FRED ANDERSON

On The Run
Delmark DE-534

FRED ANDERSON
Dark Day
Atavistic Unheard Music UMS/ALP 218 CD

Good things come to those who wait is an expression that was never has more currency than when it’s applied to the career of brawny Chicago tenor sax stylist Fred Anderson. Anderson, was practically unknown and definitely under-documented for almost three decades after his recording debut on Joseph Jarman’s SONG FOR in 1966.

Today that’s all changed. He practically doesn’t have the time to play at and manage his bar, The Velvet Lounge, in Chicago’s near South Side, so busy is he travelling in North America and Europe and working with his own bands and other members of the improv community. He even has a personal manager.

Because of this, CDs of newer and archive material are continuously being released. ON THE RUN, for instance, was recorded in March 2000 at the Velvet Lounge. DARK DAY, which dates from 1979, couples a quartet session done in Chicago with a never-before-released souvenir of the same band’s appearance at a festival in Verona Italy.

One glance at the personnel gives an idea of Anderson’s appeal and persistence. Drummer Hamid Drake is on both sessions, recorded 21 years apart, while quartet trumpeter Billy Brimfield regularly plays with Anderson to this day. ON THE RUN’s bass duties are handled by Tatsu Aoki, a long time Anderson associate, who often leads his own Asian-American projects in Chicago, while the unknown Steve Palmore was on hand in 1979.

As a literal record of what a typical set at Velvet Lounge sounds like, the new CD is instructive. But, like many performances put together without recording in mind, a certain sameness creeps in after a while. It’s not that the playing isn’t good. Exciting playing is given an added impetus by immediacy and location. On disc, though, certain planning should be done with art that’s going to be consulted again and again — especially when only a trio is involved.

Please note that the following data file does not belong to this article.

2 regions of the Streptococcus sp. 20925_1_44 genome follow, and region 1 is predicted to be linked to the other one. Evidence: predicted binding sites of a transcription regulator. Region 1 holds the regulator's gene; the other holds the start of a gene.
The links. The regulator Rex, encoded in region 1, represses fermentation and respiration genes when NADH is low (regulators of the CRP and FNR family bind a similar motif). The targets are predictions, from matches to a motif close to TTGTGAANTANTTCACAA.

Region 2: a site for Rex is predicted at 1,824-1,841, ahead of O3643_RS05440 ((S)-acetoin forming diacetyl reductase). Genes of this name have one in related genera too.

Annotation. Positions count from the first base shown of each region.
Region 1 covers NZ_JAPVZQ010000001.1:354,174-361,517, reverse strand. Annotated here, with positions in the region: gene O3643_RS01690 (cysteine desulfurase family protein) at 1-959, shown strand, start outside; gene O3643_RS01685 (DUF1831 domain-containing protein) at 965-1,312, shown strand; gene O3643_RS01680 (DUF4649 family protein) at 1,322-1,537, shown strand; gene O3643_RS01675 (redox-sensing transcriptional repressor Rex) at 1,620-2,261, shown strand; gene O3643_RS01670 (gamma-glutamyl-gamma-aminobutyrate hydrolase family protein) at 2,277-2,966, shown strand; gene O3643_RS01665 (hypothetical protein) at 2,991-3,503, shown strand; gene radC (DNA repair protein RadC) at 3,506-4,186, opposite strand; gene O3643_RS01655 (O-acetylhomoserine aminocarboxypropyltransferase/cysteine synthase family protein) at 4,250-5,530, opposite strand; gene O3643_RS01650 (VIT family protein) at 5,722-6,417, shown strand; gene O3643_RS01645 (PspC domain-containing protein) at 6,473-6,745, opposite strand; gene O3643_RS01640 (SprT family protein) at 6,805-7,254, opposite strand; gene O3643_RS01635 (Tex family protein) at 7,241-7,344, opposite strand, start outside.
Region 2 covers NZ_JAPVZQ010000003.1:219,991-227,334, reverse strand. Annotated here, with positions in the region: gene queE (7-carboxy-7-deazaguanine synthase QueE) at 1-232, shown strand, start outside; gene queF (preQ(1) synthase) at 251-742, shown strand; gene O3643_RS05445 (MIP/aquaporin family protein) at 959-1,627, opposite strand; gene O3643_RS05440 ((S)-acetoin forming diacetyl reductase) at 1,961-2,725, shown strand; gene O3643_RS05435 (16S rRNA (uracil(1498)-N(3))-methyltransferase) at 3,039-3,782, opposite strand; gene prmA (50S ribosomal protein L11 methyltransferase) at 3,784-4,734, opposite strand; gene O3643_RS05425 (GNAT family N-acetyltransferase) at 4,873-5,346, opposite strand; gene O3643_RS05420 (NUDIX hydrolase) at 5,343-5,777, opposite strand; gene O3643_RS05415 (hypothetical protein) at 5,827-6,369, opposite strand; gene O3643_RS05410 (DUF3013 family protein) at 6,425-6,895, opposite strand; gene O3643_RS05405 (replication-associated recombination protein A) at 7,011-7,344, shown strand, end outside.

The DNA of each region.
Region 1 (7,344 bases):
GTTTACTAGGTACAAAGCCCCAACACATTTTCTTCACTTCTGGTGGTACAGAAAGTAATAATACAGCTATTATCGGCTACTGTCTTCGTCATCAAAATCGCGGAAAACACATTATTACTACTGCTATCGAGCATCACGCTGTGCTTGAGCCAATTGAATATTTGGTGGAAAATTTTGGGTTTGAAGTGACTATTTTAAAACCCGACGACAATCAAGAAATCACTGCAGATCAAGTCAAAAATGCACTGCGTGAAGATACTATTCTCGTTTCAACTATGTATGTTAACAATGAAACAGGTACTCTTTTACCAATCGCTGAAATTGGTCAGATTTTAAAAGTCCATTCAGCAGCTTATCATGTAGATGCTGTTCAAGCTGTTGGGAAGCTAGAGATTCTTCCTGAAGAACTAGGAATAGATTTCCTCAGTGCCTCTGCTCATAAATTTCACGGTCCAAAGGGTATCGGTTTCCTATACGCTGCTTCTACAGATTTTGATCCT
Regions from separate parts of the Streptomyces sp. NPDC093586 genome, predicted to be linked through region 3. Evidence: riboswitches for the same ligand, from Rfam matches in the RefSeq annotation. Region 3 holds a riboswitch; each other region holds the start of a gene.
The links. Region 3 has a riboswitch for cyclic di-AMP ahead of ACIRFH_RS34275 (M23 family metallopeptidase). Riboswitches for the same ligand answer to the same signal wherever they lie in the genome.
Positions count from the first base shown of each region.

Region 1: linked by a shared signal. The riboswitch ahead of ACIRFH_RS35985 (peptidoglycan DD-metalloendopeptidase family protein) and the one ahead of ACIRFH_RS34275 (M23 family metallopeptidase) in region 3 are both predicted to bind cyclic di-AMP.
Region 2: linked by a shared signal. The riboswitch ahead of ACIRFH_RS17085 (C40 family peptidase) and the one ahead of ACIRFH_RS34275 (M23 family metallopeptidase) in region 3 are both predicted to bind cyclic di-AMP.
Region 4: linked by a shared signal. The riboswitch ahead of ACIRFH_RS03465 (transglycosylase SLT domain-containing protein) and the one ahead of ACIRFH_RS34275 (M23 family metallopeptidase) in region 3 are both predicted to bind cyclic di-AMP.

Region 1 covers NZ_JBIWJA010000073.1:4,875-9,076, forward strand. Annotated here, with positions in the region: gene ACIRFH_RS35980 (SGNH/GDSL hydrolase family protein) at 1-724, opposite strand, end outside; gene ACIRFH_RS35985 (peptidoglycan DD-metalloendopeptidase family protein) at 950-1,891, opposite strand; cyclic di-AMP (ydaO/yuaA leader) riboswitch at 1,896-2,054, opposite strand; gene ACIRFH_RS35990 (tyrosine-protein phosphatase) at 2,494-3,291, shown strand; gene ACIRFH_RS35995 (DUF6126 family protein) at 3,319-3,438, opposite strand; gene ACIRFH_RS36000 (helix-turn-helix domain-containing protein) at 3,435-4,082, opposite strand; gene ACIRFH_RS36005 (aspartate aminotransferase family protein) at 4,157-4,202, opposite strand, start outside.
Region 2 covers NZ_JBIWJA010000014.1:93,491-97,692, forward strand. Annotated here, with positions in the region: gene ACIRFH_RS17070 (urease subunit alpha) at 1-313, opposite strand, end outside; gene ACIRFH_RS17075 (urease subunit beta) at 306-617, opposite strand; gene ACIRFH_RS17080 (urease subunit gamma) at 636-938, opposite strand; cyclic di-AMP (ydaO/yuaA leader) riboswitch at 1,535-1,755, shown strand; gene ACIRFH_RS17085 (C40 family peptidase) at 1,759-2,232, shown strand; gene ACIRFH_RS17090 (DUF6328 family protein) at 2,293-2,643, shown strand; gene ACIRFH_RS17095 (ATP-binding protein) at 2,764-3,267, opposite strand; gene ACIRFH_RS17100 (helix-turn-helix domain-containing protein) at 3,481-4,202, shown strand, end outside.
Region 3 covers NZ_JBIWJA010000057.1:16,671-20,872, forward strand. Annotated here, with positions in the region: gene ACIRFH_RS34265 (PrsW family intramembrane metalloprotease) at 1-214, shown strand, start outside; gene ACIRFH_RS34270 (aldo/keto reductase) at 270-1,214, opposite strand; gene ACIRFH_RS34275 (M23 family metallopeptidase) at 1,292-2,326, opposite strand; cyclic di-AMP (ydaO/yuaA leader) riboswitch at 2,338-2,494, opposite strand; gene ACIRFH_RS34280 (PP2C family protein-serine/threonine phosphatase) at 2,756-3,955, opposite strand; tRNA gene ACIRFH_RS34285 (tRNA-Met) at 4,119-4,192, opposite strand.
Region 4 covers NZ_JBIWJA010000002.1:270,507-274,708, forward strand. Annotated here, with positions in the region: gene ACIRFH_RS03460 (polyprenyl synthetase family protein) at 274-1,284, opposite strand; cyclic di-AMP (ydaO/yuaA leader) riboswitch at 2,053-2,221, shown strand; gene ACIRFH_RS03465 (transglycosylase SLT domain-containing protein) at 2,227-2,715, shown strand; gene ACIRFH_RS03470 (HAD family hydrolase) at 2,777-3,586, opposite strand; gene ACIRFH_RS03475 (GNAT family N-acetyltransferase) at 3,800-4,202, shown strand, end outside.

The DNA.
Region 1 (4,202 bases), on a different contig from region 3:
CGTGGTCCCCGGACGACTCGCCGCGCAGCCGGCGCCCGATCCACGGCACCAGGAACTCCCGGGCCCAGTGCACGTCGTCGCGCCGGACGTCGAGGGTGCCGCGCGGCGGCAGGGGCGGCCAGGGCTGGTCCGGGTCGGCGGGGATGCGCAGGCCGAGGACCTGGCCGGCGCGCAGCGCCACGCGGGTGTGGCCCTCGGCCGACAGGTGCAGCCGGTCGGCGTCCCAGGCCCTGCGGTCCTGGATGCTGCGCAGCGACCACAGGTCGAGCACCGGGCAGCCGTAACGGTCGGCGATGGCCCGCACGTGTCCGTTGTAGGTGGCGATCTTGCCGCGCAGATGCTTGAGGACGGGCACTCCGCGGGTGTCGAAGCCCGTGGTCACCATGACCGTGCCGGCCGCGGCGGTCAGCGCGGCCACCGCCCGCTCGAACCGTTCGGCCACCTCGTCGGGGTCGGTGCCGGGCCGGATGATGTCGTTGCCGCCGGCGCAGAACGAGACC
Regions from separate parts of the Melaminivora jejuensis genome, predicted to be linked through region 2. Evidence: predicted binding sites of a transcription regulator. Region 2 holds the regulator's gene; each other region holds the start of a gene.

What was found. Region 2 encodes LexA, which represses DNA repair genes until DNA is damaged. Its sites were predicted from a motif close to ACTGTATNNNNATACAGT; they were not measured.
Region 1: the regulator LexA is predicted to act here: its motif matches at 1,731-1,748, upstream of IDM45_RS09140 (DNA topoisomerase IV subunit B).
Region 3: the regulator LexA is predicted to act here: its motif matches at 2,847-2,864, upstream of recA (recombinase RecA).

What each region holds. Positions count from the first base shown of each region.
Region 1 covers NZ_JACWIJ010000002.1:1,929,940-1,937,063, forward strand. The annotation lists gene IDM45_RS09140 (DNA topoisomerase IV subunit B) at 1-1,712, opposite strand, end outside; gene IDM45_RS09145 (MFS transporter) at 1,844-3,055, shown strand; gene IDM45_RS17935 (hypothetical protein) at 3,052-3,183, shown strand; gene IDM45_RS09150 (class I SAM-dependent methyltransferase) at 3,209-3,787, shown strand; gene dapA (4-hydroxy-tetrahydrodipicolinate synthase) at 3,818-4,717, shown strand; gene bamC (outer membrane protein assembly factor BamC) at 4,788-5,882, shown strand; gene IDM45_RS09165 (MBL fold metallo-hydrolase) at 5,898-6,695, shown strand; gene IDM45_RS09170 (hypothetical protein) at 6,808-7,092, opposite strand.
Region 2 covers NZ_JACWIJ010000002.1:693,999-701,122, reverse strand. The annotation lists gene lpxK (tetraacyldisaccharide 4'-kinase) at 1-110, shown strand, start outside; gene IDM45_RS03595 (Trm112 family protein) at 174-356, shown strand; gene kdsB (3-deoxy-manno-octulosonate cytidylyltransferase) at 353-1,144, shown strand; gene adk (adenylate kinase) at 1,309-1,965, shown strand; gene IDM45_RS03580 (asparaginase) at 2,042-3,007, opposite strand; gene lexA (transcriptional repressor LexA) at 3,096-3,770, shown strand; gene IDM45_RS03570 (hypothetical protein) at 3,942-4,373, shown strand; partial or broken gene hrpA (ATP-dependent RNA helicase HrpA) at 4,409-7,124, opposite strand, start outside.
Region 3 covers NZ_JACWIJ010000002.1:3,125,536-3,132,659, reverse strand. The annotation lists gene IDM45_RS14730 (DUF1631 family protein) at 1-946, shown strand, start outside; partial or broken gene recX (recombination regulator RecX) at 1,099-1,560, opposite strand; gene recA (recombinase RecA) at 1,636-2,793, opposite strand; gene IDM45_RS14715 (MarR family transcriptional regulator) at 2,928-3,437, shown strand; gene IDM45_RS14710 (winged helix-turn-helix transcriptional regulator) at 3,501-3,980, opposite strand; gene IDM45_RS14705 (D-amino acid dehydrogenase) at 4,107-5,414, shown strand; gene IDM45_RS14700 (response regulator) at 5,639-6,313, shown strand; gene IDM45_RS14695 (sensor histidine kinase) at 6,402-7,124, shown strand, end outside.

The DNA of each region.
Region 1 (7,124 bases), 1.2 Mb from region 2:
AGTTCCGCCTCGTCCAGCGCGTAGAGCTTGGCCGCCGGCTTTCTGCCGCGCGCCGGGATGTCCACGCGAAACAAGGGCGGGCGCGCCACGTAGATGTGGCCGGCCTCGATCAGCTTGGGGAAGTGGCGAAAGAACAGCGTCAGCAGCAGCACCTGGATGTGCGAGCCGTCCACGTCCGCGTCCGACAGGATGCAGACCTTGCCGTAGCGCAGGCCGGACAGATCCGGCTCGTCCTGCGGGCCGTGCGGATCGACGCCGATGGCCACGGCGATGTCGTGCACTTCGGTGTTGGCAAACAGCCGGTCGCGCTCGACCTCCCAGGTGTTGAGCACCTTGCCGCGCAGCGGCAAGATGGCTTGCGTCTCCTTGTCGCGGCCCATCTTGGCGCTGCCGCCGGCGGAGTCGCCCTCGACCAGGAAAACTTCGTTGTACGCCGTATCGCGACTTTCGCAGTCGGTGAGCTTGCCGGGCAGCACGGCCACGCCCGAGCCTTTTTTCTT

The disc starts out promisingly enough with a breath-taking 4½-minute unaccompanied tenor solo from Anderson, with his hard, harsh tone reverberating throughout the room. It certainly proves that at 71, Anderson has lost none of his stamina or inventiveness.

However when Aoki and Drake get a chance to individually take solos on the final two tracks, each wisely limits himself, allowing the other two to spell them before they go too far. Aoki’s archer’s pull on the strings works because Anderson places a short, jaunty melody in its vicinity, begins trading fours with Drake and interests the bassist in creating percussion sounds on the side of his instrument, punctuating that with the odd string pluck. Later the saxophonist’s Sonny Rollins-like Caribbean-Latin phrases and some bass runs leaven Drake’s work out on the final track before the drummer becomes overbearing. Seemingly the saxophonist still has more energy than his younger compatriots.

As a matter of fact, it appears that this session works best when the other two get out of the way and give Anderson all the room he needs. Even on the slower numbers he builds his solos out of knife-sharp single notes embellished with the occasional protracted tone swoop, sometimes digging down to baritone range. To keep up, Drake will often splash his cymbals, begin tapping on cowbells, or introduce Art Blakey-style press rolls. Aoki, on the other hand, will move the beat up and down, sometimes appearing to entangle himself at the very top of the bass neck. When that happens, the saxophonist has to call one or both back to the theme with something that resembles a higher-pitched clarion. Fewer solos and more group music would have improved then situation.